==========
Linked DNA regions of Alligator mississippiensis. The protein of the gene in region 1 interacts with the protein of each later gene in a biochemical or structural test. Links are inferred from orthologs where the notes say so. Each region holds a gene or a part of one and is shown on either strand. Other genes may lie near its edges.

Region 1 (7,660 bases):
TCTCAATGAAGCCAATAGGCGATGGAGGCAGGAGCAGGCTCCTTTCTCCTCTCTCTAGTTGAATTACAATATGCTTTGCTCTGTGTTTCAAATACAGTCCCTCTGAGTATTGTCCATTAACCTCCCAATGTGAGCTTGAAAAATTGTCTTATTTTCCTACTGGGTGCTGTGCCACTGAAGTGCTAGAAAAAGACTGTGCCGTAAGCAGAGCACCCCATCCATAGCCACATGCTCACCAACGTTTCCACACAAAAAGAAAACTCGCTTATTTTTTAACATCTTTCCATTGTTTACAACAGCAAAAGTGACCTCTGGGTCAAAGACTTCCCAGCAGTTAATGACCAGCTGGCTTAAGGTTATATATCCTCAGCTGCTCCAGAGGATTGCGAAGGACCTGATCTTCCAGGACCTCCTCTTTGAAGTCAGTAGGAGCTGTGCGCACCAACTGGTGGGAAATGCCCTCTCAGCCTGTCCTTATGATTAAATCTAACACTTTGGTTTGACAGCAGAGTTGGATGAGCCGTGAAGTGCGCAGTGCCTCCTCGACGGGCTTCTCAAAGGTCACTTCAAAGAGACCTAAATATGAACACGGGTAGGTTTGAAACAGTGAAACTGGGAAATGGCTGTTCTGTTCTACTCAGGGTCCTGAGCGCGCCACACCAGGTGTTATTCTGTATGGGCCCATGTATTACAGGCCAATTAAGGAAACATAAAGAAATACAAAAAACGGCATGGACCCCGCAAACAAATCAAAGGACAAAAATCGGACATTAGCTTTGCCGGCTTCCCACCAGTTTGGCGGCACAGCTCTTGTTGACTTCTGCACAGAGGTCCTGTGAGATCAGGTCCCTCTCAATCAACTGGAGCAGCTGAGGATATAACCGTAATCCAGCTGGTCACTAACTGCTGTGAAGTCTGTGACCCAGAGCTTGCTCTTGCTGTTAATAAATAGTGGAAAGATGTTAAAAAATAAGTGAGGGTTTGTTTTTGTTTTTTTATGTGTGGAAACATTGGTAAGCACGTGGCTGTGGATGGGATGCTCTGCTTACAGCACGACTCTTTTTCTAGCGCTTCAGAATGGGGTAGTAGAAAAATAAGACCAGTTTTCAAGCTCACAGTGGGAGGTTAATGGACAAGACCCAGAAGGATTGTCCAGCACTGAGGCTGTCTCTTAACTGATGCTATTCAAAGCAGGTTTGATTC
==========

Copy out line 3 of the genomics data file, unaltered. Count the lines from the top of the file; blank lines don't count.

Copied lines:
TCTCAATGAAGCCAATAGGCGATGGAGGCAGGAGCAGGCTCCTTTCTCCTCTCTCTAGTTGAATTACAATATGCTTTGCTCTGTGTTTCAAATACAGTCCCTCTGAGTATTGTCCATTAACCTCCCAATGTGAGCTTGAAAAATTGTCTTATTTTCCTACTGGGTGCTGTGCCACTGAAGTGCTAGAAAAAGACTGTGCCGTAAGCAGAGCACCCCATCCATAGCCACATGCTCACCAACGTTTCCACACAAAAAGAAAACTCGCTTATTTTTTAACATCTTTCCATTGTTTACAACAGCAAAAGTGACCTCTGGGTCAAAGACTTCCCAGCAGTTAATGACCAGCTGGCTTAAGGTTATATATCCTCAGCTGCTCCAGAGGATTGCGAAGGACCTGATCTTCCAGGACCTCCTCTTTGAAGTCAGTAGGAGCTGTGCGCACCAACTGGTGGGAAATGCCCTCTCAGCCTGTCCTTATGATTAAATCTAACACTTTGGTTTGACAGCAGAGTTGGATGAGCCGTGAAGTGCGCAGTGCCTCCTCGACGGGCTTCTCAAAGGTCACTTCAAAGAGACCTAAATATGAACACGGGTAGGTTTGAAACAGTGAAACTGGGAAATGGCTGTTCTGTTCTACTCAGGGTCCTGAGCGCGCCACACCAGGTGTTATTCTGTATGGGCCCATGTATTACAGGCCAATTAAGGAAACATAAAGAAATACAAAAAACGGCATGGACCCCGCAAACAAATCAAAGGACAAAAATCGGACATTAGCTTTGCCGGCTTCCCACCAGTTTGGCGGCACAGCTCTTGTTGACTTCTGCACAGAGGTCCTGTGAGATCAGGTCCCTCTCAATCAACTGGAGCAGCTGAGGATATAACCGTAATCCAGCTGGTCACTAACTGCTGTGAAGTCTGTGACCCAGAGCTTGCTCTTGCTGTTAATAAATAGTGGAAAGATGTTAAAAAATAAGTGAGGGTTTGTTTTTGTTTTTTTATGTGTGGAAACATTGGTAAGCACGTGGCTGTGGATGGGATGCTCTGCTTACAGCACGACTCTTTTTCTAGCGCTTCAGAATGGGGTAGTAGAAAAATAAGACCAGTTTTCAAGCTCACAGTGGGAGGTTAATGGACAAGACCCAGAAGGATTGTCCAGCACTGAGGCTGTCTCTTAACTGATGCTATTCAAAGCAGGTTTGATTC